Horse racing officially at a crossroads

It was supposed to be one of the most thrilling days of the year at Santa Anita.

Two big races at the historic Southern California track, including one of the top preps for the Kentucky Derby.

Bob Baffert in the house, sending out a pair of undefeated 3-year-olds. But the place was empty Saturday.

After the deaths of nearly two dozen horses in less than three months, Santa Anita has called a halt to racing while officials try to get a handle on this alarming epidemic.

While that’s a commendable move by one of the nation’s premier tracks — and a huge financial hit, to be sure — it doesn’t go nearly far enough.

The entire sport of kings needs to get its house in order to ensure its long-term survival.

Frankly, it’s getting harder and harder to dispute those animal-rights activists who would like nothing better than to shut down horse racing for good.

The tragic deaths at Santa Anita couldn’t have come at a worse time for horse racing, which has made a bit of a comeback after years of being written off as a fading, out-of-touch sport.

Must of the credit goes to a pair of Triple Crown winners: American Pharoah swept the Kentucky Derby, Preakness and Belmont stakes in 2015, ending a 37-year drought, and Justify followed suit last spring. Television ratings have been relatively strong for the major events, proving the sport still has a grip on a large chunk of the viewing audience despite persistent protests from those who find it cruel and inhumane.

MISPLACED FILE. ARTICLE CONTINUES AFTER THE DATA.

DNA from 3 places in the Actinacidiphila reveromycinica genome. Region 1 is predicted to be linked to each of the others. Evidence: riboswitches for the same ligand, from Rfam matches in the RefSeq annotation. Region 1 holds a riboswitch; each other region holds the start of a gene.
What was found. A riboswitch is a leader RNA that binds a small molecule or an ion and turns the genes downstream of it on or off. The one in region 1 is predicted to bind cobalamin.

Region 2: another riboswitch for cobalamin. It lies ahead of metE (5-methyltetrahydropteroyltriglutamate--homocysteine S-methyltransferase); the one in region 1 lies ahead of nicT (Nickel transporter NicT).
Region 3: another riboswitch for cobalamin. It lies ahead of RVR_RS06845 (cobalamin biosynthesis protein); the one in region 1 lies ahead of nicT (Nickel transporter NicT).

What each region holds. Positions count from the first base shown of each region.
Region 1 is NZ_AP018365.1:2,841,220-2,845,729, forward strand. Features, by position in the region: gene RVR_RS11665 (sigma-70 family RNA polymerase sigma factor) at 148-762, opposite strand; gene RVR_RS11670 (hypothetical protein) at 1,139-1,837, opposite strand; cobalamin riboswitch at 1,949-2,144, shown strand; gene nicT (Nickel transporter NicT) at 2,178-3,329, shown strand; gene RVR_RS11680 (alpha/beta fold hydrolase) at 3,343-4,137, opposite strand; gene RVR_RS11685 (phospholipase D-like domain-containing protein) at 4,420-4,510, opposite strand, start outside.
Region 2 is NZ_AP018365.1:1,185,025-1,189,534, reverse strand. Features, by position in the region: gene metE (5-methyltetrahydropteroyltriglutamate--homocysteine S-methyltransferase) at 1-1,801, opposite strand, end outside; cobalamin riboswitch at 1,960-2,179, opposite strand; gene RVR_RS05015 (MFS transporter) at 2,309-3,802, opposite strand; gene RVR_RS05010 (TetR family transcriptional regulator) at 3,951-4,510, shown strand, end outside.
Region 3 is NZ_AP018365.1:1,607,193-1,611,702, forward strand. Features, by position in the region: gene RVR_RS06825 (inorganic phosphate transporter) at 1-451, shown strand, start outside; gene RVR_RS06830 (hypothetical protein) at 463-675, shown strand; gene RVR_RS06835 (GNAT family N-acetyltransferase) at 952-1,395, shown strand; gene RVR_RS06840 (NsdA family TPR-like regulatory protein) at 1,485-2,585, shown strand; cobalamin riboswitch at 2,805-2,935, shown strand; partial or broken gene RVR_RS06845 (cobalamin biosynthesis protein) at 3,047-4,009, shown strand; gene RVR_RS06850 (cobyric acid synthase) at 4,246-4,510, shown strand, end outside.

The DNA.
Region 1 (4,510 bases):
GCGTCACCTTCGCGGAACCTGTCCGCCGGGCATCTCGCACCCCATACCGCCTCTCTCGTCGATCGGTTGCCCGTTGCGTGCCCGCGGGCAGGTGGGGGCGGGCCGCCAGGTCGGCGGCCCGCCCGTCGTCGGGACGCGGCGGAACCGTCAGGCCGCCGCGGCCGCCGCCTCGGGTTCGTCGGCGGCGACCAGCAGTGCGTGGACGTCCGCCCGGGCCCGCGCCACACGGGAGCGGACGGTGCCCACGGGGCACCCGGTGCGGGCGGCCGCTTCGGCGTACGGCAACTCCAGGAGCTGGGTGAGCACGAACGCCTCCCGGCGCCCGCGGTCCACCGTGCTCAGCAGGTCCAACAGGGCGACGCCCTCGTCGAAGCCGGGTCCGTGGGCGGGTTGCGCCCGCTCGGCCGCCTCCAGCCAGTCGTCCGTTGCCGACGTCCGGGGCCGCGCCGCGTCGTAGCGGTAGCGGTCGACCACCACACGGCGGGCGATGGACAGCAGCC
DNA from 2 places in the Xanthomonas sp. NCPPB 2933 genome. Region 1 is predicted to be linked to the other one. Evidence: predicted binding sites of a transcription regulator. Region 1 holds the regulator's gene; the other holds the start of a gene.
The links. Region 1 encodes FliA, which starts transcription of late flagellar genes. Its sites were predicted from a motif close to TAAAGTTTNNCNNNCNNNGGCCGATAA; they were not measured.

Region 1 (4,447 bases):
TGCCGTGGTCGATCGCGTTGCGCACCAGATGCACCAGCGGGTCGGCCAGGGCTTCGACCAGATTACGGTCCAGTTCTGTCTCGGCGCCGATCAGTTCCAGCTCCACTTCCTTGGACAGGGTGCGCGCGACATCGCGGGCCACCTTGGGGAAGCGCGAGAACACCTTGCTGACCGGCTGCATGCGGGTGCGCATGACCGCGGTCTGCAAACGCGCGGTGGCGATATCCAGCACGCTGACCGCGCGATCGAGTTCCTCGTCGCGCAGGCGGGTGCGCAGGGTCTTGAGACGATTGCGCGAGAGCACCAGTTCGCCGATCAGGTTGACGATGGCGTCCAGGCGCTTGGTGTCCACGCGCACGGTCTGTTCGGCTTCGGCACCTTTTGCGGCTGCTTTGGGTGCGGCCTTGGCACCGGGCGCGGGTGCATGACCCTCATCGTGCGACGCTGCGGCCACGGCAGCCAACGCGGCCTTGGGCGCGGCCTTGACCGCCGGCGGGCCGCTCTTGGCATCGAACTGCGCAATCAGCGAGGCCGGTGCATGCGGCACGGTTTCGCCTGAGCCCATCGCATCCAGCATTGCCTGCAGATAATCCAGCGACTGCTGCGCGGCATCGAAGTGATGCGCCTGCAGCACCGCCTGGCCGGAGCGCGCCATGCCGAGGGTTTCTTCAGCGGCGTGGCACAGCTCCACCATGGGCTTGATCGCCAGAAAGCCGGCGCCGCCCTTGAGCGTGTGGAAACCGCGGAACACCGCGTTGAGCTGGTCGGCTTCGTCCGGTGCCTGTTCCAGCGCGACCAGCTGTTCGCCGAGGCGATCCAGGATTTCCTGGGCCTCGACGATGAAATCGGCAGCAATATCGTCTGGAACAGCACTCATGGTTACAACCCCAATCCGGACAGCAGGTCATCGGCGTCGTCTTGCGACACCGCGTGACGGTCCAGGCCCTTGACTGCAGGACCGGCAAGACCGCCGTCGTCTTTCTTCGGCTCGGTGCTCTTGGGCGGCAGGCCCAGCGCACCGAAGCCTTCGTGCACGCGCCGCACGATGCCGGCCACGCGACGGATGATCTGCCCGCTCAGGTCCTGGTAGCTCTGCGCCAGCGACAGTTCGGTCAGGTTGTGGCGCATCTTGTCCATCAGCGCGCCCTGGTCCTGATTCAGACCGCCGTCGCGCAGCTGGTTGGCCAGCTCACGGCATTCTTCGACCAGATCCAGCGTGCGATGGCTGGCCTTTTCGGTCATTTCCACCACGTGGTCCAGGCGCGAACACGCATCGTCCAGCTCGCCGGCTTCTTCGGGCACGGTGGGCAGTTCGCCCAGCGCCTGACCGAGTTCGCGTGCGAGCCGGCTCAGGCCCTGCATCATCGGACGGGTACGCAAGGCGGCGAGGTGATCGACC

Now, just when everyone should be gearing up for the major prep races that lead to the biggest event of the year, the Kentucky Derby, the rash of deaths at Santa Anita — 21 since the season opened the day after Christmas — has cast a dark cloud over the sport.

Activists like Patrick Battuello say that thousands of racing horses die every year in the United States, and the sport has undoubtedly dragged its feet for far too long to institute common-sense changes that would greatly improve the health and safety of its 1,200-pound athletes.

Documents of the annual death toll can be seen on his web-site https://horseracingwrongs.com, which lists 817 horses as killed while racing or training in 2018, plus another 100 that died on track grounds from what were described as non-racing ailments.

That’s merely the tip of a very deadly iceberg, failing to encompass states that deny requests for information or don’t require the reporting of deaths during training. It also misses those that die at private training facilities.

The site states that 2,000 horses are killed while racing or training on U.S. tracks every year.

Activisists wonder why horse racing still exists when the Ringling Bros. circus has gone out of business, Sea World is in decline, and greyhound racing has been voted out in Florida, essentially eliminating that sport in the U.S.

This is a sport that continues to be regulated by a hodge-podge of state-run organizations, with no real oversight at the national level. This is a sport that continues to grapple with the unnecessary drugging of horses, often to mask injuries that should’ve been given more time to heal. This is a sport that has far too many owners who are more concerned about making a quick buck than protecting their animals.

Some maintain that the vast majority of catastrophic racing injuries are preventable, the result of repeated smaller injuries that go undetected or are simply ignored in hopes of getting a horse on the track as soon as possible. It needs far greater changes, it needs to show it really cares about the health of its equine athletes.

Newberry can be reached at pnewberry@ap.org.

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